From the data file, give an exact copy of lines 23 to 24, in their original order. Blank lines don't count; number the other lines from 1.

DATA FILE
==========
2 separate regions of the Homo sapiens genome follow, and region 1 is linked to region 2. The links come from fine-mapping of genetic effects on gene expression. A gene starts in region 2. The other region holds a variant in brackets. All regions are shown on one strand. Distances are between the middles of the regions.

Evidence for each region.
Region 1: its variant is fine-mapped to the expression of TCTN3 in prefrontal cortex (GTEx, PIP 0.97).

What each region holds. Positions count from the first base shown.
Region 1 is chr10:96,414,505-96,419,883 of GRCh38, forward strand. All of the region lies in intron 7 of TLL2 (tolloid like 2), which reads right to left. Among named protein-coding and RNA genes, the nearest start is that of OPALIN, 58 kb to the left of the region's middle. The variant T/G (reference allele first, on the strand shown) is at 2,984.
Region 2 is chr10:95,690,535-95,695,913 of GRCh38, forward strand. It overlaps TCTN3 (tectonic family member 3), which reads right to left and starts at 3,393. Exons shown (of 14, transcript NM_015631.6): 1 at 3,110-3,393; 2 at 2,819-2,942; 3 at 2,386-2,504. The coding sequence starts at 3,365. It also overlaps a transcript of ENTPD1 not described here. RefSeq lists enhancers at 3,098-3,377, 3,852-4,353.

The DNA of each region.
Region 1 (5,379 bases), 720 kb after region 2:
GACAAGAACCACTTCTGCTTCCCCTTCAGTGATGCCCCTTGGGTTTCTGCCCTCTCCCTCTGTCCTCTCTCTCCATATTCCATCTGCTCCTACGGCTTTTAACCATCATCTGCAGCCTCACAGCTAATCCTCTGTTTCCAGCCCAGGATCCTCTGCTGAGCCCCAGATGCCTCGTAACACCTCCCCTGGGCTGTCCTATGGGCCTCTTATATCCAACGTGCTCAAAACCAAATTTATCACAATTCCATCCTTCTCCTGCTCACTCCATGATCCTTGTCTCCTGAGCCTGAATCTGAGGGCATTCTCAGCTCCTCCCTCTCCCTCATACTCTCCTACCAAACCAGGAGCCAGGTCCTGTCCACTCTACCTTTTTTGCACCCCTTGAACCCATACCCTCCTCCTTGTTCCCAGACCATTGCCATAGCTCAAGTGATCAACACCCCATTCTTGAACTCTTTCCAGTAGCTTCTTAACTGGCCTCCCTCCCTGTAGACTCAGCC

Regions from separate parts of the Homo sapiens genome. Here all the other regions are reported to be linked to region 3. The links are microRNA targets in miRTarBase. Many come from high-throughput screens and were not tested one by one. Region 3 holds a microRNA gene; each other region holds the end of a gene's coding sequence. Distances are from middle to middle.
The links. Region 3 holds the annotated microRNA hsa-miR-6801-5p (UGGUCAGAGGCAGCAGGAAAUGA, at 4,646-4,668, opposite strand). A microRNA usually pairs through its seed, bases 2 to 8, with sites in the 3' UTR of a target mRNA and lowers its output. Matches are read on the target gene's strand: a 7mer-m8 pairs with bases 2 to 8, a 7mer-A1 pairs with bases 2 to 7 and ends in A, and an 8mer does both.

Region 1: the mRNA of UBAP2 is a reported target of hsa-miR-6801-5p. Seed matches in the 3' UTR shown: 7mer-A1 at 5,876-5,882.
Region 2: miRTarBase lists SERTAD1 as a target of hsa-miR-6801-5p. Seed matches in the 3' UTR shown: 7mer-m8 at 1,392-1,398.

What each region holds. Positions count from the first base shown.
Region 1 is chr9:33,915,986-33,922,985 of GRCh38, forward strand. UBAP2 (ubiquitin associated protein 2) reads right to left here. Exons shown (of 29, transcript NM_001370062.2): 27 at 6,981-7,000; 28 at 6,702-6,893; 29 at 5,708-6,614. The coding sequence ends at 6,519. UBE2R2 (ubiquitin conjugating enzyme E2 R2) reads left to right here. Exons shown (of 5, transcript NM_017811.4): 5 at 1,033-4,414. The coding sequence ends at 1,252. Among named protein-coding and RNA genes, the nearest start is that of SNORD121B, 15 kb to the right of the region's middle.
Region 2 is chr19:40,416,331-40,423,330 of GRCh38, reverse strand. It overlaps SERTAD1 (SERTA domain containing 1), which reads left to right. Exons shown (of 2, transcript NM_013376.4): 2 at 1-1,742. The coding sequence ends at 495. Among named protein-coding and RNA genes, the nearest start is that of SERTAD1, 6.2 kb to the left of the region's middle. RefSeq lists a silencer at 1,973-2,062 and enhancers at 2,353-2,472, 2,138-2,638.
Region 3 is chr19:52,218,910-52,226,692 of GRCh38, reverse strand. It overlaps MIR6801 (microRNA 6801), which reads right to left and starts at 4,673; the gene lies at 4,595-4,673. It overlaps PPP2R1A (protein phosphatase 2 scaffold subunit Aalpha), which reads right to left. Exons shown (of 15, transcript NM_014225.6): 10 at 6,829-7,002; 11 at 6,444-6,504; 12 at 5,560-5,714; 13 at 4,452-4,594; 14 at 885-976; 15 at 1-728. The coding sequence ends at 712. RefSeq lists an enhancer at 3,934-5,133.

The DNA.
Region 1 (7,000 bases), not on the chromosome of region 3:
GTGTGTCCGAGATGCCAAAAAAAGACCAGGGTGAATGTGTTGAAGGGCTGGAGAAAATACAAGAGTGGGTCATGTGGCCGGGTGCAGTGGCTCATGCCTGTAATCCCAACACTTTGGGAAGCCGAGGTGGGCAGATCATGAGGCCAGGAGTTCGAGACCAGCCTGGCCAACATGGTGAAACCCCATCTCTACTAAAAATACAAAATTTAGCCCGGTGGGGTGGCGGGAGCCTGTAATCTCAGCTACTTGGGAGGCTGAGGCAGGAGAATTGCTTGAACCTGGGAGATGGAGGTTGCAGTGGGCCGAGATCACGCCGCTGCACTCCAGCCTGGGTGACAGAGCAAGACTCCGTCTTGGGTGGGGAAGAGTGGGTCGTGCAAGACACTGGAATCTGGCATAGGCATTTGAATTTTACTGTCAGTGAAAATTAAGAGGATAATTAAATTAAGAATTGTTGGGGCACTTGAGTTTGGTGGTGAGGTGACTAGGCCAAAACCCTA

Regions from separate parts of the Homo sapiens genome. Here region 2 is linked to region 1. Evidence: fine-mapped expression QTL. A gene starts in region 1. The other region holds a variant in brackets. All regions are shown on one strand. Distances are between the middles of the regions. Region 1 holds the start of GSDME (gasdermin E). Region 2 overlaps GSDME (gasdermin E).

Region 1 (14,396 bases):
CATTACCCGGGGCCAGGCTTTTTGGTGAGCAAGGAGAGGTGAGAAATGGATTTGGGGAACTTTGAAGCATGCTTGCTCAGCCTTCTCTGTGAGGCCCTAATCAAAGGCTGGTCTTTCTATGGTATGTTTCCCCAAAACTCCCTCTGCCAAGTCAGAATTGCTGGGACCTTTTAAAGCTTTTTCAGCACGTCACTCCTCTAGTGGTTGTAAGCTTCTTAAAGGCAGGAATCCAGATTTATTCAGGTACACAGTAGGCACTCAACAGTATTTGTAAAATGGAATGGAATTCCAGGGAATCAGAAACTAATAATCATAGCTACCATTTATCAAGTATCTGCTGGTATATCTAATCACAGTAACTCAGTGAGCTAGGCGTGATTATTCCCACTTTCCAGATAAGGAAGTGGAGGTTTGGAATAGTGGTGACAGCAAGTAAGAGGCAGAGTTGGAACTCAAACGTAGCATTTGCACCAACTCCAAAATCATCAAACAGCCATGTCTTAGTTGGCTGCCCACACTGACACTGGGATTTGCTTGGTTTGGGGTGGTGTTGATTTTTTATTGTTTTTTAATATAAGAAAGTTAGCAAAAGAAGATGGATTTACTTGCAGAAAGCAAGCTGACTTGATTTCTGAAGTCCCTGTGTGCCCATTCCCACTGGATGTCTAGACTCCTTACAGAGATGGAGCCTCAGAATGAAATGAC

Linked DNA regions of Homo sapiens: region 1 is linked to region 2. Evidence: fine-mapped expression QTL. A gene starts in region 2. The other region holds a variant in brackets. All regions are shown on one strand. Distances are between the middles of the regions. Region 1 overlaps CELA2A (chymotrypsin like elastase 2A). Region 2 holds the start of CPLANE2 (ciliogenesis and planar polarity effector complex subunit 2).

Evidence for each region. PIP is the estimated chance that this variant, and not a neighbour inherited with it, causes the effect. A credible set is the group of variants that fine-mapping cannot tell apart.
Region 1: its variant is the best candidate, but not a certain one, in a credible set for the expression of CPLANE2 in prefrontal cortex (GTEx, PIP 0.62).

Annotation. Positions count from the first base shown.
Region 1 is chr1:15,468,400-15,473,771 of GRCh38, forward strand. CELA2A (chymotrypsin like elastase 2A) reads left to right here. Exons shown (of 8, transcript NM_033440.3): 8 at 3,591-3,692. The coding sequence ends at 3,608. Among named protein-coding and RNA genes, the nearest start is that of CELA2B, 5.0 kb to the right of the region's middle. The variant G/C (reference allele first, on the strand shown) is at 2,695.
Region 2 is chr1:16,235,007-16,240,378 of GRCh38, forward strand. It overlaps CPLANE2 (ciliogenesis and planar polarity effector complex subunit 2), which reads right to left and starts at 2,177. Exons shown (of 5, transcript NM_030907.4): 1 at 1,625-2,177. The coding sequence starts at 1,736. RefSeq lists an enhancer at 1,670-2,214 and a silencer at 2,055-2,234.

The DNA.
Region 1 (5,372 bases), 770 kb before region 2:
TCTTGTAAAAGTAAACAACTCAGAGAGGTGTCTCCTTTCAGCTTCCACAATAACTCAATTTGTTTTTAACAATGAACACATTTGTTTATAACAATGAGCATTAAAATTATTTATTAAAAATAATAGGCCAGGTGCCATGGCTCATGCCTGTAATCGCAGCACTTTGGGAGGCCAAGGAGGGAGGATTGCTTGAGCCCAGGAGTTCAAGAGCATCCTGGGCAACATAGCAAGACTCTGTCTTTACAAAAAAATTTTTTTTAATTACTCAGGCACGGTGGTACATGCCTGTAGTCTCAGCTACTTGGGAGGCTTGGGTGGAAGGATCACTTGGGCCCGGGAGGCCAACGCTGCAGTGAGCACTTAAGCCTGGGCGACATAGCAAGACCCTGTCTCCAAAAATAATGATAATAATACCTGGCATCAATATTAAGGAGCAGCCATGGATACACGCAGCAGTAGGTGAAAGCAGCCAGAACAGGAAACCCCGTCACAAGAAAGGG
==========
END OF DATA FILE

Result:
CATTACCCGGGGCCAGGCTTTTTGGTGAGCAAGGAGAGGTGAGAAATGGATTTGGGGAACTTTGAAGCATGCTTGCTCAGCCTTCTCTGTGAGGCCCTAATCAAAGGCTGGTCTTTCTATGGTATGTTTCCCCAAAACTCCCTCTGCCAAGTCAGAATTGCTGGGACCTTTTAAAGCTTTTTCAGCACGTCACTCCTCTAGTGGTTGTAAGCTTCTTAAAGGCAGGAATCCAGATTTATTCAGGTACACAGTAGGCACTCAACAGTATTTGTAAAATGGAATGGAATTCCAGGGAATCAGAAACTAATAATCATAGCTACCATTTATCAAGTATCTGCTGGTATATCTAATCACAGTAACTCAGTGAGCTAGGCGTGATTATTCCCACTTTCCAGATAAGGAAGTGGAGGTTTGGAATAGTGGTGACAGCAAGTAAGAGGCAGAGTTGGAACTCAAACGTAGCATTTGCACCAACTCCAAAATCATCAAACAGCCATGTCTTAGTTGGCTGCCCACACTGACACTGGGATTTGCTTGGTTTGGGGTGGTGTTGATTTTTTATTGTTTTTTAATATAAGAAAGTTAGCAAAAGAAGATGGATTTACTTGCAGAAAGCAAGCTGACTTGATTTCTGAAGTCCCTGTGTGCCCATTCCCACTGGATGTCTAGACTCCTTACAGAGATGGAGCCTCAGAATGAAATGAC

Linked DNA regions of Homo sapiens: region 1 is linked to region 2. Evidence: fine-mapped expression QTL. A gene starts in region 2. The other region holds a variant in brackets. All regions are shown on one strand. Distances are between the middles of the regions. Region 1 overlaps CELA2A (chymotrypsin like elastase 2A). Region 2 holds the start of CPLANE2 (ciliogenesis and planar polarity effector complex subunit 2).